As the largest metropolis in Canada, the city of Toronto has much to offer business travellers during their downtime. From the city’s vibrant art and culture scene, to the numerous neighbourhoods and world-class dining, shopping and nightlife, there’s an array of ways to wind down after a busy day of meetings. Take a look at our guide to being on business in Toronto next time you’re in town.
Where to stay: Contemporary style and art greets guests of The Shangri-La Hotel, with one of the city’s most popular lobby bars, the serene Miraj Hammam Spa, and a location adjacent to the only Canadian outpost of Chef David Chang’s noodle bar, Momofuku. Steps from downtown icons CN Tower and the Rogers Centre, The Ritz Carlton Hotel’s elegance attracts guests looking for luxurious public spaces, as well as TOCA Restaurant, known for its modern Mediterranean cuisine and palate-pleasing cheese cave. Travellers who seek boutique style will appreciate Le Germain Hotel Toronto Maple Leaf Square for its sleek environment, located close to the Air Canada Centre, Union Station and the Hockey Hall of Fame.
Where to eat: Bay Street power players regularly meet at Canoe on the 54th floor of the TD Bank Tower, for its panoramic views and locally-sourced cuisine, while the ground-level long bar at Nota Bene is a welcome perch for contemporary Italian meets Canadian dishes. Richmond Station celebrates seasonal ingredients from Chef Carl Heinrich, a Top Chef Canada winner, while Bar Raval, picked as one of Canada’s best new restaurants in 2015, offers diners the opportunity to savour its Spanish small plates on hip College Street. Wander the Victorian industrial Distillery District, where cobblestone streets will lead diners to colourful El Catrin Destileria for modern Mexican, hearty eats and over 60 house-made beers at Mill Street Brewery, fresh seafood at Pure Spirits Oyster House & Grill or French classics at Cluny Bistro.
Where to go for evening cocktails: For a cold pint, Beer Bistro offers an elegant post-work environment as well as a curated list of draught beer from microbreweries across Canada and around the globe. For the oenophile, Reds Wine Tavern offers over 300 vintages from around the world, while Carbon Bar and Barchef are the perfect places to enjoy handcrafted cocktails while on business in Toronto.
Top Sights: After a visit to the illustrious CN Tower, visit some of the city’s other nearby sites, including the historic St. Lawrence Market (voted the best public market in the world by National Geographic), the Design Exchange, housed in the former Toronto Stock Exchange, and the Four Seasons Centre, which is home to the Canadian Opera Company and the National Ballet of Canada. The Bloor Street Culture Corridor includes the popular Royal Ontario Museum, a natural history and arts museum, the Gardiner Museum, featuring a global collection of ceramic art, and the Bata Shoe Museum, offering world history as told by different footwear.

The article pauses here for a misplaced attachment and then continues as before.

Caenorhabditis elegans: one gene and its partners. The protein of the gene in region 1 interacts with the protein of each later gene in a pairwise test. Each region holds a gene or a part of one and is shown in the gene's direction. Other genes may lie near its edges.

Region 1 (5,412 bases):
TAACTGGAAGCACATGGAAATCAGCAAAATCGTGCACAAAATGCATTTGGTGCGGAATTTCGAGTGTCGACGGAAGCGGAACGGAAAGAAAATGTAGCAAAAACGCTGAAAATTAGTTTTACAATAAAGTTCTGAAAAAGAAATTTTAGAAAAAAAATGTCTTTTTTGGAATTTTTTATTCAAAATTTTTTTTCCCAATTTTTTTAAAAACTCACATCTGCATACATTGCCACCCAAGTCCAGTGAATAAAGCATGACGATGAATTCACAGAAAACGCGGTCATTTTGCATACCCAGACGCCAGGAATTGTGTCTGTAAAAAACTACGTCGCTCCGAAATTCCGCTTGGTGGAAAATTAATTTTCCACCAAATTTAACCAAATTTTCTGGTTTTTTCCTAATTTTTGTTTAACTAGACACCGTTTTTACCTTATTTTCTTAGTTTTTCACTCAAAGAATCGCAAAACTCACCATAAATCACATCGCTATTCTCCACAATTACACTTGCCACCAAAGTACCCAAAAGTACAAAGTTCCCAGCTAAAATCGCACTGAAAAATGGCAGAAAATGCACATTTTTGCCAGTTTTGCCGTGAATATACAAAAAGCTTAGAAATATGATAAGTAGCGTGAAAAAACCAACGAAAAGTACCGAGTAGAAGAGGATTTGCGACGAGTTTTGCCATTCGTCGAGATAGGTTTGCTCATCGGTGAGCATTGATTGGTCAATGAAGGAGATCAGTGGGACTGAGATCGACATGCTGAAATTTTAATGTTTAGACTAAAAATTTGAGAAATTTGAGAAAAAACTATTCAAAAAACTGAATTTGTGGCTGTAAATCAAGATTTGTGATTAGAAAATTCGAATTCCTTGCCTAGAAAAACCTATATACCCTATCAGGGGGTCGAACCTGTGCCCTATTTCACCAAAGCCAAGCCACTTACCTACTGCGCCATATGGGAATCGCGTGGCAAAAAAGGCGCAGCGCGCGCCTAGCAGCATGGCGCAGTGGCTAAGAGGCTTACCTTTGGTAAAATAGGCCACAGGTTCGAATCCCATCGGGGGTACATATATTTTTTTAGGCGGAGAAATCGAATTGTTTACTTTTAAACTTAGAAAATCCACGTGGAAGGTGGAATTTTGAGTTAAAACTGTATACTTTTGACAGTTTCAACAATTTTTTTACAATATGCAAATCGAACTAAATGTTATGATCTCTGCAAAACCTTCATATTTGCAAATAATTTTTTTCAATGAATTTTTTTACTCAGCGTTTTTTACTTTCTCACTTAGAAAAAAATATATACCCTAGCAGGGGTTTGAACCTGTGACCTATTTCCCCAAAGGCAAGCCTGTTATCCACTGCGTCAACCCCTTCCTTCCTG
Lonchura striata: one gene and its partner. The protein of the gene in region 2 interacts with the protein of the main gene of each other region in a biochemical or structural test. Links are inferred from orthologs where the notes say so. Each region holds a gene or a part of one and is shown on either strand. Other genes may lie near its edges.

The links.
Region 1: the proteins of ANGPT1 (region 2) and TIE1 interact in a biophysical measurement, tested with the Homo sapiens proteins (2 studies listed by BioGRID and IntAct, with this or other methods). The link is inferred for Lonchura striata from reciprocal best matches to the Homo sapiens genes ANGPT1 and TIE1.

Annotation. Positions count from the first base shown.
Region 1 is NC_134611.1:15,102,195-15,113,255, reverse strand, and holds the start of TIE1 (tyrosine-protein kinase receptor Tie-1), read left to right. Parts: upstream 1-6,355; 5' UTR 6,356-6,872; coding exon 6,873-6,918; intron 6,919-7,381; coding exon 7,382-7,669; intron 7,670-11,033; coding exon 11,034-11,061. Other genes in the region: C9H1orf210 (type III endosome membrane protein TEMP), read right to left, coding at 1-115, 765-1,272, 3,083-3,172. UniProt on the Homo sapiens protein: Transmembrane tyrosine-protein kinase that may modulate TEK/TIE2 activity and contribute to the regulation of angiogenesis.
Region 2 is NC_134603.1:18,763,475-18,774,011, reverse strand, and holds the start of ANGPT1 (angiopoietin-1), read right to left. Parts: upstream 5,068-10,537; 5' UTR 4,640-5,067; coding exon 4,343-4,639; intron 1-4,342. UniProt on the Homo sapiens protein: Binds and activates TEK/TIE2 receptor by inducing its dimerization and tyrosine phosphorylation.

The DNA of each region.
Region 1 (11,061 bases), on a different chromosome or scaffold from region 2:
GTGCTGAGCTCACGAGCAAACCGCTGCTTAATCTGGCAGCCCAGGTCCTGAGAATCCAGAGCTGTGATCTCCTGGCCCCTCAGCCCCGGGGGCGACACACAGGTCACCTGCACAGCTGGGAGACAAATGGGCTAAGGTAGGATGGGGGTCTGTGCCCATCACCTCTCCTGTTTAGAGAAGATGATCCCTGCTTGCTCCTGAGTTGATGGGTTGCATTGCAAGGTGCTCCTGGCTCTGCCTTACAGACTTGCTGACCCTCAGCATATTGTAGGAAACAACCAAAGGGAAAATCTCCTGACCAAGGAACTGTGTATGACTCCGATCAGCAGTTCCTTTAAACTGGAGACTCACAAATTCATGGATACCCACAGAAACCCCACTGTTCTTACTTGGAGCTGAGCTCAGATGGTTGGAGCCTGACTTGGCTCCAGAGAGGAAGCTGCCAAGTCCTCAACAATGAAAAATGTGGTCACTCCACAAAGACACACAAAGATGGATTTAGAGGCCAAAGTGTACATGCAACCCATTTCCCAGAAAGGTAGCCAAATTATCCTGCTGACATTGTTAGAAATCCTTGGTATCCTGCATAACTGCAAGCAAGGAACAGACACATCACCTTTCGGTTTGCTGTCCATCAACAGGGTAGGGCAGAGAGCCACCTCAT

Great Gifts: Retail therapy is easily achieved in the city’s Yorkville neighbourhood, where global brands have made this stretch of Bloor Street a catwalk for the fashionable to peruse boutiques from Chanel, Louis Vuitton, Hermes, Gucci, Prada, Tiffany & Co., Coach, Dolce & Gabbana and Cole Haan, as well as Canadian luxury retailers Holt Renfrew and Harry Rosen. Yorkville Village is an upscale shopping centre, featuring independent boutiques, Whole Foods Market and the new home to beautifully curated gift shop Teatro Verde, while nearby Kidding Awound offers toys and gifts for all ages. The newly updated Toronto Eaton Centre is the flagship shopping experience of downtown for a wide variety of well-known brands. Make sure to also stop by the first Canadian location of Saks Fifth Avenue, for a wider selection of souvenirs and gifts to take home.
Going Local: Explore the Waterfront Trails of the city, where locals walk, run and cycle along Lake Ontario, or peruse Harbourfront Centre and its offerings like the Power Plant Gallery, Bill Boyle Artport, WestJet Stage and Toronto Music Garden. Yonge-Dundas Square is home to regular free events, concerts and outdoor movie screenings. Alternatively, explore the city’s many cultures in Kensington Market‘s shops and vintage boutiques, or go for a stroll and see a play by Shakespeare in High Park, Toronto’s largest city park.
Where to break curfew: Queen Street West offers several nightlife options at live music venues such as The Horseshoe Tavern or The Rivoli for up and coming indie bands. There are also arthouse offerings at The Drake or The Gladstone, and on College Street The Mod Club offers an endless schedule of well-known local and international bands. Those is need of a late night meal can find plenty of options at the city’s Chinatown on Spadina Avenue, which stays open until 4am.
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Have you been on business in Toronto? Did you visit any of the locations mentioned here? Let us know in the comments section below.
Written by Waheeda Harris